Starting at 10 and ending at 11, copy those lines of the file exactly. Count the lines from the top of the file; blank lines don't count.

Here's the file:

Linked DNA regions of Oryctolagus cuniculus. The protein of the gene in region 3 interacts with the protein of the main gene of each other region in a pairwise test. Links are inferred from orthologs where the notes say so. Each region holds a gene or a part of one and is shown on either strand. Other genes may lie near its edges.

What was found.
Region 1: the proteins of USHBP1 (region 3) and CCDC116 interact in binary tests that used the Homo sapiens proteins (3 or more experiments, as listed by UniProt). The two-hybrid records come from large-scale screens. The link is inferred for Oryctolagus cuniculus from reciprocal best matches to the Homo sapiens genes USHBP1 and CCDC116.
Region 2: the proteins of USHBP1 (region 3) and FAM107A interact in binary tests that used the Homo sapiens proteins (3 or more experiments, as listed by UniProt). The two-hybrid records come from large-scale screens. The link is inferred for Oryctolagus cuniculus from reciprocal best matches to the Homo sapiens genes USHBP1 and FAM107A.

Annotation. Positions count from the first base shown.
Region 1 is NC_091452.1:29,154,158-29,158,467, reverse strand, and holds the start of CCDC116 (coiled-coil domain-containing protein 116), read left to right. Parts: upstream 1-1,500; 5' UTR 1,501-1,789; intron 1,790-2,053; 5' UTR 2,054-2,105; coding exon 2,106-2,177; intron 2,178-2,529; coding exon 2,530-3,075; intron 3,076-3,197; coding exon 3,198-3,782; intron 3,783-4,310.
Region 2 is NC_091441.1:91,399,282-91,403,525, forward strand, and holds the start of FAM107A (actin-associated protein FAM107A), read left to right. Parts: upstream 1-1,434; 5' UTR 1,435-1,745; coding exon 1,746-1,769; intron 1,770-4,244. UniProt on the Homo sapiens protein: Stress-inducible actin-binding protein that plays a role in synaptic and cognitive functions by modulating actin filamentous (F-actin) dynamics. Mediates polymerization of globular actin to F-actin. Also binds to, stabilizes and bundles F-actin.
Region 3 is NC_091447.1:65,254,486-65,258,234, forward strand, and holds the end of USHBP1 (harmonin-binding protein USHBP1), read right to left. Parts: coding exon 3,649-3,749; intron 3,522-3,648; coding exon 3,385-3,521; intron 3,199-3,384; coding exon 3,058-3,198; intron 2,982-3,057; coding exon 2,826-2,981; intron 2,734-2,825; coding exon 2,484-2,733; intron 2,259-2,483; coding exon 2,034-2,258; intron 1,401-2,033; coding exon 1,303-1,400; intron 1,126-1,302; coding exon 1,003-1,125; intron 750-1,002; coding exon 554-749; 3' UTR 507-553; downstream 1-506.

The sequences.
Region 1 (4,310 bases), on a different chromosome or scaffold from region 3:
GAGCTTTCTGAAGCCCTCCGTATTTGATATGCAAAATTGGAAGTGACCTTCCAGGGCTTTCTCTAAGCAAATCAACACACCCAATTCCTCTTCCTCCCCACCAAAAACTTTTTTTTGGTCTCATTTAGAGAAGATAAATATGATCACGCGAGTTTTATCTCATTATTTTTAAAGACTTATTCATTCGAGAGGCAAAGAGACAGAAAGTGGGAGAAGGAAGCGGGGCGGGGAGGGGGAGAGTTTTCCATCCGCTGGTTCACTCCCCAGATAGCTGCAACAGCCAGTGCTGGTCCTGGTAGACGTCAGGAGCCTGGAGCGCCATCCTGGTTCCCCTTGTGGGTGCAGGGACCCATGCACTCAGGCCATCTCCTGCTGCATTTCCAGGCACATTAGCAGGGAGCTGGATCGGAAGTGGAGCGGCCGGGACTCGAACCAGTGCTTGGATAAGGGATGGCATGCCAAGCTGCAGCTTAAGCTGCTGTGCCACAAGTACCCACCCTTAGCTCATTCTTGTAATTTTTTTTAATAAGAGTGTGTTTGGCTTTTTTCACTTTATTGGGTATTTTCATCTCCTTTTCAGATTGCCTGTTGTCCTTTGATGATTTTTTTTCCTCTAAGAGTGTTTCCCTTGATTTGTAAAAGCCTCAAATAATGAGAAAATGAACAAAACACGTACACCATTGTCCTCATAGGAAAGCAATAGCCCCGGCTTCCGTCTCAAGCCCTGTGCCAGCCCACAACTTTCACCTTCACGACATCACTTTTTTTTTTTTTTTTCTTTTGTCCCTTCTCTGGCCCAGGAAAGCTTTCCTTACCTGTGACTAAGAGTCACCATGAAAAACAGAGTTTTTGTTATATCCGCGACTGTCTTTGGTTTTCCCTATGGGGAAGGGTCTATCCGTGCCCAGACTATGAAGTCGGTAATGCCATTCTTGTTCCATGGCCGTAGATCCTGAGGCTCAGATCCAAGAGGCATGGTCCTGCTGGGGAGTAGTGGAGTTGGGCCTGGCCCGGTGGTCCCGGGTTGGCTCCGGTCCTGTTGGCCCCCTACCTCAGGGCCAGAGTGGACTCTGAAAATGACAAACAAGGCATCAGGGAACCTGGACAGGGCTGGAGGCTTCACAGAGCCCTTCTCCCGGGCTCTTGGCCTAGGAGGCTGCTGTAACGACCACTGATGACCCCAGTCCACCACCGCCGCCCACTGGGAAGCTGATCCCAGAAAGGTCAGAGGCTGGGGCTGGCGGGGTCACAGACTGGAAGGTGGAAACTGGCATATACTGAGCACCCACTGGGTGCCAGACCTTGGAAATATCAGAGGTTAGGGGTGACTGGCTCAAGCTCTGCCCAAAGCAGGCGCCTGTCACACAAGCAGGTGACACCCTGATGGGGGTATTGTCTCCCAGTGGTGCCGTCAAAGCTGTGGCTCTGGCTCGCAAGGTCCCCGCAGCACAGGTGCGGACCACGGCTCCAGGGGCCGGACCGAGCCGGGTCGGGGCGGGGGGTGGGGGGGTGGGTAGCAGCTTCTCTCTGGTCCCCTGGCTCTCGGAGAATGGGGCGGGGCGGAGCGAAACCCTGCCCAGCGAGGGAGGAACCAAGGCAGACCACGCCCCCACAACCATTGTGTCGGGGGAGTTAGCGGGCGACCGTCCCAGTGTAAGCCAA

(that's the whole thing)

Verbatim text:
Region 1 (4,310 bases), on a different chromosome or scaffold from region 3:
GAGCTTTCTGAAGCCCTCCGTATTTGATATGCAAAATTGGAAGTGACCTTCCAGGGCTTTCTCTAAGCAAATCAACACACCCAATTCCTCTTCCTCCCCACCAAAAACTTTTTTTTGGTCTCATTTAGAGAAGATAAATATGATCACGCGAGTTTTATCTCATTATTTTTAAAGACTTATTCATTCGAGAGGCAAAGAGACAGAAAGTGGGAGAAGGAAGCGGGGCGGGGAGGGGGAGAGTTTTCCATCCGCTGGTTCACTCCCCAGATAGCTGCAACAGCCAGTGCTGGTCCTGGTAGACGTCAGGAGCCTGGAGCGCCATCCTGGTTCCCCTTGTGGGTGCAGGGACCCATGCACTCAGGCCATCTCCTGCTGCATTTCCAGGCACATTAGCAGGGAGCTGGATCGGAAGTGGAGCGGCCGGGACTCGAACCAGTGCTTGGATAAGGGATGGCATGCCAAGCTGCAGCTTAAGCTGCTGTGCCACAAGTACCCACCCTTAGCTCATTCTTGTAATTTTTTTTAATAAGAGTGTGTTTGGCTTTTTTCACTTTATTGGGTATTTTCATCTCCTTTTCAGATTGCCTGTTGTCCTTTGATGATTTTTTTTCCTCTAAGAGTGTTTCCCTTGATTTGTAAAAGCCTCAAATAATGAGAAAATGAACAAAACACGTACACCATTGTCCTCATAGGAAAGCAATAGCCCCGGCTTCCGTCTCAAGCCCTGTGCCAGCCCACAACTTTCACCTTCACGACATCACTTTTTTTTTTTTTTTTCTTTTGTCCCTTCTCTGGCCCAGGAAAGCTTTCCTTACCTGTGACTAAGAGTCACCATGAAAAACAGAGTTTTTGTTATATCCGCGACTGTCTTTGGTTTTCCCTATGGGGAAGGGTCTATCCGTGCCCAGACTATGAAGTCGGTAATGCCATTCTTGTTCCATGGCCGTAGATCCTGAGGCTCAGATCCAAGAGGCATGGTCCTGCTGGGGAGTAGTGGAGTTGGGCCTGGCCCGGTGGTCCCGGGTTGGCTCCGGTCCTGTTGGCCCCCTACCTCAGGGCCAGAGTGGACTCTGAAAATGACAAACAAGGCATCAGGGAACCTGGACAGGGCTGGAGGCTTCACAGAGCCCTTCTCCCGGGCTCTTGGCCTAGGAGGCTGCTGTAACGACCACTGATGACCCCAGTCCACCACCGCCGCCCACTGGGAAGCTGATCCCAGAAAGGTCAGAGGCTGGGGCTGGCGGGGTCACAGACTGGAAGGTGGAAACTGGCATATACTGAGCACCCACTGGGTGCCAGACCTTGGAAATATCAGAGGTTAGGGGTGACTGGCTCAAGCTCTGCCCAAAGCAGGCGCCTGTCACACAAGCAGGTGACACCCTGATGGGGGTATTGTCTCCCAGTGGTGCCGTCAAAGCTGTGGCTCTGGCTCGCAAGGTCCCCGCAGCACAGGTGCGGACCACGGCTCCAGGGGCCGGACCGAGCCGGGTCGGGGCGGGGGGTGGGGGGGTGGGTAGCAGCTTCTCTCTGGTCCCCTGGCTCTCGGAGAATGGGGCGGGGCGGAGCGAAACCCTGCCCAGCGAGGGAGGAACCAAGGCAGACCACGCCCCCACAACCATTGTGTCGGGGGAGTTAGCGGGCGACCGTCCCAGTGTAAGCCAA